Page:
A big part of our job in 2018 is to not only make sure that our graphics look pretty, but also ensure that the person who eventually experiences the media – regardless of whether they are consuming the information via a brochure, a website or a training video – is able to enjoy what we’ve produced.
Our work needs to be both aesthetically and cognitively appealing; it needs to present the consumer with everything they need to know, packaged neatly into a design that’s a fresh, clean and easy to follow. And if we’re to do this effectively, we need to set aside the time to train ourselves in this unique design discipline.
Don’t forget about print!
Many designers with decades of experience behind them feel as though they are being left behind by modern technologies – but there are plenty of younger, more tech-savvy graphic designers who actually have very limited knowledge of print design.
Print is far from dead, so design professionals of all ages and abilities need to know how the print process works and how it can be applied to create stunning printed materials.
Exploring a graphic designer’s essential skills
Naturally, somebody in this profession needs to have a creative mind and a pretty solid eye for design if they’re going to enjoy a successful career. But there’s much more to being a graphic designer than knowing how to combine fonts and colours.
Being self-driven is key.
Anyone working in the creative industry needs to be able to motivate themselves to be the best they can possibly be. Graphic designers need to be self-starters. Trust me, we’d never get anything done if we were the kind of people who need constant supervision!
Communication is incredibly important.
It’s one thing being able to come up with amazing design ideas, but it’s another being able to communicate them to your client. Respected graphic designers know how to transform an initial brief into something special, then communicate the benefits – and value – of their work to the person they need to ultimately impress.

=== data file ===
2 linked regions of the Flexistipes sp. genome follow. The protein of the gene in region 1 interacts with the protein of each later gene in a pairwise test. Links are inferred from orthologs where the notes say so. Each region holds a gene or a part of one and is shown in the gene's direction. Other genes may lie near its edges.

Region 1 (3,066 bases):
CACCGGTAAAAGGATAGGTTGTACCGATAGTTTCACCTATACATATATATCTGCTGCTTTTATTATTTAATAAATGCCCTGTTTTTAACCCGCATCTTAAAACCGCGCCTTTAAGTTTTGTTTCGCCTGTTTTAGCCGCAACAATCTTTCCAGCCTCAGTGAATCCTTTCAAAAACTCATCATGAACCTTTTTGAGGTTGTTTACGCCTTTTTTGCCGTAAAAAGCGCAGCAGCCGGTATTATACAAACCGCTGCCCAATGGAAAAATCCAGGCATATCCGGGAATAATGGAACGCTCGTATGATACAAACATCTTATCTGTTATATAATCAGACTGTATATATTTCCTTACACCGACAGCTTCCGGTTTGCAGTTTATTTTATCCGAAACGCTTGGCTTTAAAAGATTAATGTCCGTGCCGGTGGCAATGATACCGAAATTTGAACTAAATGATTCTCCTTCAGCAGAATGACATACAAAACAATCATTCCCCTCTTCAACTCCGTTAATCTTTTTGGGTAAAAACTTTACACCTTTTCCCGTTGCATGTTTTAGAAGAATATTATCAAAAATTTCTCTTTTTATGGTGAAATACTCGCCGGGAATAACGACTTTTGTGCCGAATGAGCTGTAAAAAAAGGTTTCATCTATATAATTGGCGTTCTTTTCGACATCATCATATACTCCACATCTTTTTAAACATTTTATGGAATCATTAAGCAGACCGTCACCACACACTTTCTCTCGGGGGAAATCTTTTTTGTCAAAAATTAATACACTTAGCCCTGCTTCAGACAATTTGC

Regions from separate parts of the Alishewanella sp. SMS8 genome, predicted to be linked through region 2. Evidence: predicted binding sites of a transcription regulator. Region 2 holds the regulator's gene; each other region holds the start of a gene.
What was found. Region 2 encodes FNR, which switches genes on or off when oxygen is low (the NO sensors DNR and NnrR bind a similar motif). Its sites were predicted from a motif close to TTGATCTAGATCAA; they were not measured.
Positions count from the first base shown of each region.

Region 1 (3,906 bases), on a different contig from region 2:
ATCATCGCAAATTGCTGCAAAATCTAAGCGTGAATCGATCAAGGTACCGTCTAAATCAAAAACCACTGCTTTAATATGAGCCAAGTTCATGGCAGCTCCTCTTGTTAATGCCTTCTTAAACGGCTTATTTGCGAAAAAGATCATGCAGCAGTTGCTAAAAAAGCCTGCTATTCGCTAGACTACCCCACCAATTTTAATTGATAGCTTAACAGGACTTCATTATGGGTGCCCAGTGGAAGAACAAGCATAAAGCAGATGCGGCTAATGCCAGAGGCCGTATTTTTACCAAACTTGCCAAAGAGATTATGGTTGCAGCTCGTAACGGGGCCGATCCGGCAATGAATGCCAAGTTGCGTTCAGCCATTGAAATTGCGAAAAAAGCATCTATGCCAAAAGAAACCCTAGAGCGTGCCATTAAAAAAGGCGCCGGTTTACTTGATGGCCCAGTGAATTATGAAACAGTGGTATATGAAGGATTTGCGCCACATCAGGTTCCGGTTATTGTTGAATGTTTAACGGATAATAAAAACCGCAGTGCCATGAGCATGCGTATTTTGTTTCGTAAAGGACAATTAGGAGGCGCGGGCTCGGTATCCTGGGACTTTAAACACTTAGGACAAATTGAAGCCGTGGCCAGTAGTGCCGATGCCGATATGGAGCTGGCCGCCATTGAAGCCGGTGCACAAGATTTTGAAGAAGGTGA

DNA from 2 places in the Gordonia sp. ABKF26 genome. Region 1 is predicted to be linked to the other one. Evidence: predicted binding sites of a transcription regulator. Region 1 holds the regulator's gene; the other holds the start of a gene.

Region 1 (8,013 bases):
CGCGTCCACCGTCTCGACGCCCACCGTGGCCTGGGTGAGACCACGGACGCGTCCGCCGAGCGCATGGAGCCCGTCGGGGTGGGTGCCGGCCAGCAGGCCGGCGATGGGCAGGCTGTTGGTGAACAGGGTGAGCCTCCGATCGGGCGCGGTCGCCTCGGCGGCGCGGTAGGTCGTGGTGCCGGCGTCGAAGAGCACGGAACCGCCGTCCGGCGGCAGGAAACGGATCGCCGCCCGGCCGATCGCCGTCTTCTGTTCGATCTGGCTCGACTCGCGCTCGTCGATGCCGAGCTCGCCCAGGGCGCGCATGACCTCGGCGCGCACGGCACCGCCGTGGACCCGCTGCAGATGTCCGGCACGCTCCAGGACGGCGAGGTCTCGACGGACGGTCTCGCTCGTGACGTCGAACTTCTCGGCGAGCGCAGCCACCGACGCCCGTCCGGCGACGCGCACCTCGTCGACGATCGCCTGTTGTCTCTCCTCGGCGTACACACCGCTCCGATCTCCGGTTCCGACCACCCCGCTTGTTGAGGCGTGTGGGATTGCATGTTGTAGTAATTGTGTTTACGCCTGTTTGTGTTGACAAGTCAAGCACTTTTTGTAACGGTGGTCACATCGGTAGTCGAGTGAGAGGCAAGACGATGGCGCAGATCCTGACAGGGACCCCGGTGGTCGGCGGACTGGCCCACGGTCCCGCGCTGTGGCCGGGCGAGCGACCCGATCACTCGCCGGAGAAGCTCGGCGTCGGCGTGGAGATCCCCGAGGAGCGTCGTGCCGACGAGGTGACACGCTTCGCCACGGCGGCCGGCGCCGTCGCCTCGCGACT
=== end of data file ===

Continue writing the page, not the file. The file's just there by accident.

Collaboration is just as vital.
Graphic designers increasingly find themselves working with not only a wider pool of clients, but also a huge range of other third party professionals. To make sure projects are delivered on time and on budget, we need to liaise with developers, marketers, copywriters and print houses – so from time to time, we need to be able to set our own ideas aside and prioritise the needs of others.
You need great people skills to survive in design.
If you had visions of today’s graphic designers clicking away frantically in a darkened room with very little interaction with the outside world, think again! As I mentioned above, a big part of what we do is based on communication, so it goes without saying that we need to know how to build fantastic relationships with our clients and, ultimately, their audiences.
This is especially important if we’re working for ourselves (which is increasingly likely, seeing as it’s thought that over 20% of graphic designers in the global economy are self-employed). After all, nobody wants to work with someone who’s awkward, stand-offish or just plain rude.
Time management is paramount.
Graphic designers need to deliver high-standard work to strict deadlines – and we struggle to do this without being able to manage our time well.
Designers who find it difficult to balance their workload are increasingly taking advantage of time management apps, which can help even the scattiest of workers keep on track of their daily, weekly and monthly tasks (and avoid distractions!). Toggl is a particularly useful programme for those who have a habit of spending too much time on less profitable jobs. Straightforward workflow management platforms can also come in incredibly handy if several projects are on the go at the same time. The trick is to try out different software to find a system that works.